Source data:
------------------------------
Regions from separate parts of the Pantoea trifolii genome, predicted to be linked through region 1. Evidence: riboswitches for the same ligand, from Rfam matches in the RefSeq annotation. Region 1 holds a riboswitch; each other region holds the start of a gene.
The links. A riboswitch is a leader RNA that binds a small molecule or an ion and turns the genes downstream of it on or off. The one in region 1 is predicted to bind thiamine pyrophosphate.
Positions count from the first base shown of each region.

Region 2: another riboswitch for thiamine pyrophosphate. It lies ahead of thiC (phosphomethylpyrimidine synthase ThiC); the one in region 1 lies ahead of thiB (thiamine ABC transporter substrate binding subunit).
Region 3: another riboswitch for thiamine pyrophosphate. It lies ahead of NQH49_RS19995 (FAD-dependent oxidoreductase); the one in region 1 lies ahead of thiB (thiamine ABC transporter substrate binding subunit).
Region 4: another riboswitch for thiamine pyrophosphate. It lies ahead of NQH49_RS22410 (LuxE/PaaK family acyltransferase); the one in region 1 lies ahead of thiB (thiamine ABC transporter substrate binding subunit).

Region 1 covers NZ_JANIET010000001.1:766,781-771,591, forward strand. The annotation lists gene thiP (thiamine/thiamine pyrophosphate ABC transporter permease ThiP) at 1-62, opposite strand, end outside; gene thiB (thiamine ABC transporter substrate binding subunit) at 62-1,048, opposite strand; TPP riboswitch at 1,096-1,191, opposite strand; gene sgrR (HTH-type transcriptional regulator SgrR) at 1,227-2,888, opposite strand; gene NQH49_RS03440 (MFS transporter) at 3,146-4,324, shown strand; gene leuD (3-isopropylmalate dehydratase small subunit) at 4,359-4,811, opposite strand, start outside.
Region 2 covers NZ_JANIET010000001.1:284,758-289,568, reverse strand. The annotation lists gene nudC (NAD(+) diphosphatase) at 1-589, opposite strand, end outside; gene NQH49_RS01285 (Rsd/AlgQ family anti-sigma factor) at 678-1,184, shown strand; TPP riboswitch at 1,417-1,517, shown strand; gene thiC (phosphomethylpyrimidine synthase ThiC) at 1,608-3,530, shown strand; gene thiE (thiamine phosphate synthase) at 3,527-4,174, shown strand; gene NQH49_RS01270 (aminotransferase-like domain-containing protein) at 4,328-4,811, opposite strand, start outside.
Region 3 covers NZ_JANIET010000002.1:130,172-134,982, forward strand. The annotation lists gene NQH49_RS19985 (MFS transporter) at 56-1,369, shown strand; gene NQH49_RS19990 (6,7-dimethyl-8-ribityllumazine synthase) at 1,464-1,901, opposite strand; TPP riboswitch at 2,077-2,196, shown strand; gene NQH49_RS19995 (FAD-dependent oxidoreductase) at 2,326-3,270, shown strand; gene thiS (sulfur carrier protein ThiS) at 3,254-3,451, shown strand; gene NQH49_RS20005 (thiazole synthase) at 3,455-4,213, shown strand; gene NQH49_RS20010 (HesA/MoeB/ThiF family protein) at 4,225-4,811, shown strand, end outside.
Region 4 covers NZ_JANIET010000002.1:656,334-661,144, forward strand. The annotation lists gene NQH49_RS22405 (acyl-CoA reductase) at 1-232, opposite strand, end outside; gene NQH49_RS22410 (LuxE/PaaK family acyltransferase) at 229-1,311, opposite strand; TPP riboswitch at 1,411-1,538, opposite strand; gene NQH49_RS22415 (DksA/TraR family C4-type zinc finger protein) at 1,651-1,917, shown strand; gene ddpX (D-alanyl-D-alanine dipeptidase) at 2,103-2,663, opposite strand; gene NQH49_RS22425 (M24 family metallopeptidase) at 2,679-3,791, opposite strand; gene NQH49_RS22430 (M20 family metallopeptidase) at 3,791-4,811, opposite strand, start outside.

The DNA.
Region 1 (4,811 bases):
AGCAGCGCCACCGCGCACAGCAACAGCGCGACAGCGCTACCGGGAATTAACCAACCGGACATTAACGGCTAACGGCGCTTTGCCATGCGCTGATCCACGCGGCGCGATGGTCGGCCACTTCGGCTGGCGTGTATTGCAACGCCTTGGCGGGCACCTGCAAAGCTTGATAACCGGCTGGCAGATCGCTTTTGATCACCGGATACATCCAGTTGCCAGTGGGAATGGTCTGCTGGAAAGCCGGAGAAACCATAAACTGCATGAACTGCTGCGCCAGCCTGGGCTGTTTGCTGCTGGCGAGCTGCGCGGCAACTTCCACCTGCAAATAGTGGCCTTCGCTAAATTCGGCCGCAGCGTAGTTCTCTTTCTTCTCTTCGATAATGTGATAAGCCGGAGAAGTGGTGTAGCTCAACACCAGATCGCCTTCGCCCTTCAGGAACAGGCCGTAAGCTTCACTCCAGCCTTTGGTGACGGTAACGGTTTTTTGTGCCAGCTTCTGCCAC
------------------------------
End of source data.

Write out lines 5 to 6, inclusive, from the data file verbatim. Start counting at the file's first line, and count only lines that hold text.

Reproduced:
Region 3: another riboswitch for thiamine pyrophosphate. It lies ahead of NQH49_RS19995 (FAD-dependent oxidoreductase); the one in region 1 lies ahead of thiB (thiamine ABC transporter substrate binding subunit).
Region 4: another riboswitch for thiamine pyrophosphate. It lies ahead of NQH49_RS22410 (LuxE/PaaK family acyltransferase); the one in region 1 lies ahead of thiB (thiamine ABC transporter substrate binding subunit).